Understanding how to take care of a dog during the winter takes special consideration, especially if you live in an area where snow and ice are common. Some long-haired breeds, such as German shepherds and huskies, are better suited to cold winters and love the snow, but even these dogs need protection when the temperature dips below freezing.
Keeping Your Dog Indoors
One of the best things you can do to protect your dog during harsh winter weather is to bring it inside. You can purchase a crate or indoor kennel for your dog if you are worried about it causing trouble. Even a basement is preferable to leaving your dog at the mercy of cold and snow.
Keep in mind that you will still have to walk your dog outside to use the bathroom and to get some exercise. Small dogs and short-haired breeds may need a sweater when they go outside. Small dogs lose body heat very quickly, so as a general rule you'll want them in sweaters if the temperature dips below 40 degrees Fahrenheit.
When your dog comes back into the house, make sure that you clean its paws using warm water with dog shampoo. This will remove any residue from salt used to ice the sidewalk, which could burn the pads on the paws. It will also remove dirt and warm up the dog's paws.
When you walk your dog outside in the snow or ice, keep it on a leash at all times. Snow and ice mask scents. Because of this, your dog can easily become lost if it is allowed to roam free. The smells and scents that help it to find its way home may not be as pronounced as usual.
In addition, make sure that you keep an identification tag on your dog at all times. If something happens and your dog gets off of the leash, the person who finds it can use that information to contact you.
A special consideration of indoor dogs is the fireplace or heating units. Dogs love getting close to the warmth, but remember that a dog's fur can catch on fire. If you have a fireplace or use space heaters, only have them lit when you are there to supervise your pet. Protective screens aren't enough to keep your dog from getting burned. When you aren't in the room, place your dog in a crate or move it to another room away from the heat source.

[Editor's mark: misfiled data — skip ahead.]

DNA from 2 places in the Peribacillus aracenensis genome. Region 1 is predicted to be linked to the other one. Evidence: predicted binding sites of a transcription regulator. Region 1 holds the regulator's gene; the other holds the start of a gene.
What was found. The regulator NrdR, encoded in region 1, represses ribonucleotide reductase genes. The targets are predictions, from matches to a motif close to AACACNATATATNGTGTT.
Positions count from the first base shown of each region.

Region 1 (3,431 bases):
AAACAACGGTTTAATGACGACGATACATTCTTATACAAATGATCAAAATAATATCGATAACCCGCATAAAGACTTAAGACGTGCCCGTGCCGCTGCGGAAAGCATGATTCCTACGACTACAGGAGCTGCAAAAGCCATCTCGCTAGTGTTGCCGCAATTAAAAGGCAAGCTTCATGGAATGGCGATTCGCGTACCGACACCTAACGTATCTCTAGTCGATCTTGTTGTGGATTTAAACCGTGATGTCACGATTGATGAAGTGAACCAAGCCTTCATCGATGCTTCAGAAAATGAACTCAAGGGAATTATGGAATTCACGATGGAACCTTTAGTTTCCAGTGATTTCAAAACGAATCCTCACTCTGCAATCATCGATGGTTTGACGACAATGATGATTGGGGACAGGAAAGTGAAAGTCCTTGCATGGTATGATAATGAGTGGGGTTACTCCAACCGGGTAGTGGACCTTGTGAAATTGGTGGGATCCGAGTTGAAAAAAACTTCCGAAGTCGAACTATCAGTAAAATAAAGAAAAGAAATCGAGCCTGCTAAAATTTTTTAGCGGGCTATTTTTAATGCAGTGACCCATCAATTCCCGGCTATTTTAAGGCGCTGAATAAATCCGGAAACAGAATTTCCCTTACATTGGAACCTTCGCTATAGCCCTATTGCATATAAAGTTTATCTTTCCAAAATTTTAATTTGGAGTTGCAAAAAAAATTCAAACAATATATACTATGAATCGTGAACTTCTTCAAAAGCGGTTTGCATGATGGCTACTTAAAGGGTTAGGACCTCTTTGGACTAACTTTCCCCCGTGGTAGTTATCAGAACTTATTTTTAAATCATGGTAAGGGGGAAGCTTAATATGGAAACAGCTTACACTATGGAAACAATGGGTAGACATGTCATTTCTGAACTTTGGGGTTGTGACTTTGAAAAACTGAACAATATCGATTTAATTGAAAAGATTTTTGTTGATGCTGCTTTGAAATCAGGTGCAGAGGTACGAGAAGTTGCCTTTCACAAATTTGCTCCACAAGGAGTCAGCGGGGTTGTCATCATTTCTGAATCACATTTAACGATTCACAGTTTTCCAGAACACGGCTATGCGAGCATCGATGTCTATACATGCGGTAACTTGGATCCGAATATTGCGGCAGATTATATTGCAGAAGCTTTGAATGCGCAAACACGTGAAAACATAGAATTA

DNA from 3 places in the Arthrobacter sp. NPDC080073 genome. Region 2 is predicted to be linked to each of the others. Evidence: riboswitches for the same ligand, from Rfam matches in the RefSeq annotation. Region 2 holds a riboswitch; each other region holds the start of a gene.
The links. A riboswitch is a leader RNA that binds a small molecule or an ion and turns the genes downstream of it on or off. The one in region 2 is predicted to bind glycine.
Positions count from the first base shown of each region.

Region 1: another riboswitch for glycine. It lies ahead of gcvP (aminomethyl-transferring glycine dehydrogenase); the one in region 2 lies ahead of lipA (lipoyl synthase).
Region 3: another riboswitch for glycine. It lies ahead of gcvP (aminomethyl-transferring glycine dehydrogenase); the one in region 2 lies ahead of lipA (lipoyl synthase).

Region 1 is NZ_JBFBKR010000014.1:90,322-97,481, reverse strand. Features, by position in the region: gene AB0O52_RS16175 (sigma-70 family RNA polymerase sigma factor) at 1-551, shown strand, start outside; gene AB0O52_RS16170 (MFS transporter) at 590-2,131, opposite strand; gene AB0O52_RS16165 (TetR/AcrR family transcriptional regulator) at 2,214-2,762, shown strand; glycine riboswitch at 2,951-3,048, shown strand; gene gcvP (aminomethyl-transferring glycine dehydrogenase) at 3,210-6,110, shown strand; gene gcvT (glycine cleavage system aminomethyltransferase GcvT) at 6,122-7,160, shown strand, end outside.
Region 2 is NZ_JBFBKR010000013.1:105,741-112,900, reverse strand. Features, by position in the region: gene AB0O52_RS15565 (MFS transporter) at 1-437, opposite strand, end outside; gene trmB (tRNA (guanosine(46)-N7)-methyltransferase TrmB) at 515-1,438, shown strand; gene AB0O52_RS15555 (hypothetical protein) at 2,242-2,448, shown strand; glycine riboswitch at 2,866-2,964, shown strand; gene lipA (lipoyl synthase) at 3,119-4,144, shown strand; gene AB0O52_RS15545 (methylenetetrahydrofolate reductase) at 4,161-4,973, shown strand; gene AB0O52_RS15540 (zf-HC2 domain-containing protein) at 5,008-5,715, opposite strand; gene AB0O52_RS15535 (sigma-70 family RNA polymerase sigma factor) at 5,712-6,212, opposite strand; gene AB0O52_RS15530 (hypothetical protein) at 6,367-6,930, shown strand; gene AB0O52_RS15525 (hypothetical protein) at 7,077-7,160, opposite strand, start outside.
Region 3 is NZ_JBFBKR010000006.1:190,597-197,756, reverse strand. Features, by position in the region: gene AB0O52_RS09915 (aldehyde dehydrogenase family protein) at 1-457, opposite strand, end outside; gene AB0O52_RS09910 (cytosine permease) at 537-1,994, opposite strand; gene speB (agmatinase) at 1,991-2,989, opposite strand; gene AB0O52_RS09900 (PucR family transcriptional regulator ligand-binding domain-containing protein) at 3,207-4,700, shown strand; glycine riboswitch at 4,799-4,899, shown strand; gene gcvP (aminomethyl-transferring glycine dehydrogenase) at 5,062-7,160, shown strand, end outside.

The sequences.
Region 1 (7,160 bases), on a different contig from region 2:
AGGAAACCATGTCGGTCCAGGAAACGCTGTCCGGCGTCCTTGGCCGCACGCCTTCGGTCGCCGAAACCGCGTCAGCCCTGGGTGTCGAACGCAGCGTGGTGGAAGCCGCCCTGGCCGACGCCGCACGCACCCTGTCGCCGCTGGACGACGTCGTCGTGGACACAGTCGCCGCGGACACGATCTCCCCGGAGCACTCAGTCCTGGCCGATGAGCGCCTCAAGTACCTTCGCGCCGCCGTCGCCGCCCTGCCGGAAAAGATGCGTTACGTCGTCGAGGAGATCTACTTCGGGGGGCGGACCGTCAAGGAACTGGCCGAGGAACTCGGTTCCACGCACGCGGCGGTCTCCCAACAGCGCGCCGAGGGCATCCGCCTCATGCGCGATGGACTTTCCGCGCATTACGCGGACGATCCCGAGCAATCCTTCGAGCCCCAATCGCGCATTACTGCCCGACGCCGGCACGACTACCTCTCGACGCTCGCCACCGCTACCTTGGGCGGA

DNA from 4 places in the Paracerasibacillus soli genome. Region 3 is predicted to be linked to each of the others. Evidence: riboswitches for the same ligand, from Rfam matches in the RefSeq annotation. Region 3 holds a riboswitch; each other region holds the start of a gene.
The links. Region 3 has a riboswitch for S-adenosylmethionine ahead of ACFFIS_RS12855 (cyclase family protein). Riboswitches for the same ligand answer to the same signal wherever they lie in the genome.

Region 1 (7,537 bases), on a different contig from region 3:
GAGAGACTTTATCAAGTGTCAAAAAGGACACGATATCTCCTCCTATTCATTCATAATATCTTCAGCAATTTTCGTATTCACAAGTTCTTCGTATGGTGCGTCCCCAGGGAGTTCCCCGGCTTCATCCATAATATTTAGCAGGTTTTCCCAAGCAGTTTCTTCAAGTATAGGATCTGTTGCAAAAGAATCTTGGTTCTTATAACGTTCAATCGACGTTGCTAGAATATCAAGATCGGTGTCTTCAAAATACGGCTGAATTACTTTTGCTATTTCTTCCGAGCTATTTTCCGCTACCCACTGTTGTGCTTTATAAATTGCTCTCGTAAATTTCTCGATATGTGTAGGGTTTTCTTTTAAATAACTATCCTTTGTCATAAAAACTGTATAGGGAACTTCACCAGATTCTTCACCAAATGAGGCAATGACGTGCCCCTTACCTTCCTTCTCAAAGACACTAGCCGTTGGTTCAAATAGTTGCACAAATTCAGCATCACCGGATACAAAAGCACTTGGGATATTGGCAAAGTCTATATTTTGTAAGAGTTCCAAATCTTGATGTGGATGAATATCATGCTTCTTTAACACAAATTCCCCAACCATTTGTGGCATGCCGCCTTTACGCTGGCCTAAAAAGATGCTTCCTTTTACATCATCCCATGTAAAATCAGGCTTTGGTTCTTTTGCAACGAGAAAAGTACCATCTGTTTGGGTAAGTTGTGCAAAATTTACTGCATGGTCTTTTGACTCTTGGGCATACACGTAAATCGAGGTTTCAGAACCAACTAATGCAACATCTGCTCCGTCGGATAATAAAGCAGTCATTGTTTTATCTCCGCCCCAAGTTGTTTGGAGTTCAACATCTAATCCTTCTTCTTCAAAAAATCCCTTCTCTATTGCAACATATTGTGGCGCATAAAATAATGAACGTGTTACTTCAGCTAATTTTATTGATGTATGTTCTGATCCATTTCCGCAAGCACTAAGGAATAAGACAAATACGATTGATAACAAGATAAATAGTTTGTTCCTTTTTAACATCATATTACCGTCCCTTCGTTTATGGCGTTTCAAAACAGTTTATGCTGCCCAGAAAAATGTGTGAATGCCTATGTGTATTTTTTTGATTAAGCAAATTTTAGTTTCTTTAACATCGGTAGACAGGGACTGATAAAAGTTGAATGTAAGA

Winterizing Outdoor Dogs
If your dog must stay outside, there are a lot of things you need to do to make sure that your dog stays happy and healthy through the winter.
First, make sure your dog has an insulated dog house. A dog house with a door flap is ideal. Some dogs will rip the door flap. If this happens, remove it so you do not risk having your dog choke on the plastic pieces.
Give your dog appropriate bedding in its dog house. Blankets may seem like a good option but are actually worse than having no bedding at all. When a blanket absorbs water, the water will freeze, which means the dog will be lying on a sheet of ice.
A better option is hay or straw. You should use four to five inches of either of these materials. You will have to change it out often so that your dog always has clean bedding.
Most dog owners think that dehydration is a summertime problem, but your dog can just as easily become dehydrated during the winter months. Your dog needs a constant supply of water. Because of the low temperatures, you will need to refill the water dish often to make sure that the water is not frozen. If you will be away from home for more than a few hours, you may want to get a heated water dish.
Remember that staying warm takes energy. In order to get this energy, your dog needs ample food. Dogs, by nature, usually eat more during cold weather. Make sure that you offer your dog more food during the winter months. If you live in an area where the daytime temperature is less than 40 degrees most winter days, contact your veterinarian to find out if your dog needs a fat supplement.
You should watch your dog carefully for signs of frostbite. If you notice ice on your dog's fur or areas of skin that are pale or pink, frostbite may be the cause. Wrap the area in a clean towel and then place a warm towel on top. Replace the warm towel as needed. This will slowly warm the area. In some cases, you may need to take your dog to the veterinarian for treatment.
Antifreeze Can Kill
For any dog, whether it is kept inside or outside, there is another major winter concern: antifreeze. This substance is lethal to dogs if it is ingested, and dogs are attracted to its sweet smell and taste.
It is a good idea to use pet-safe antifreeze, which is made with propylene glycol rather than ethylene glycol. Make sure there are no leaks in your car, clean up any spills immediately and never leave an open can or bucket of antifreeze unattended. Even a couple of ounces are enough to kill your pet.
Symptoms of antifreeze poisoning include increased urination, increased thirst, panting, vomiting and diarrhea. If you suspect antifreeze poisoning, get your dog to a vet immediately.
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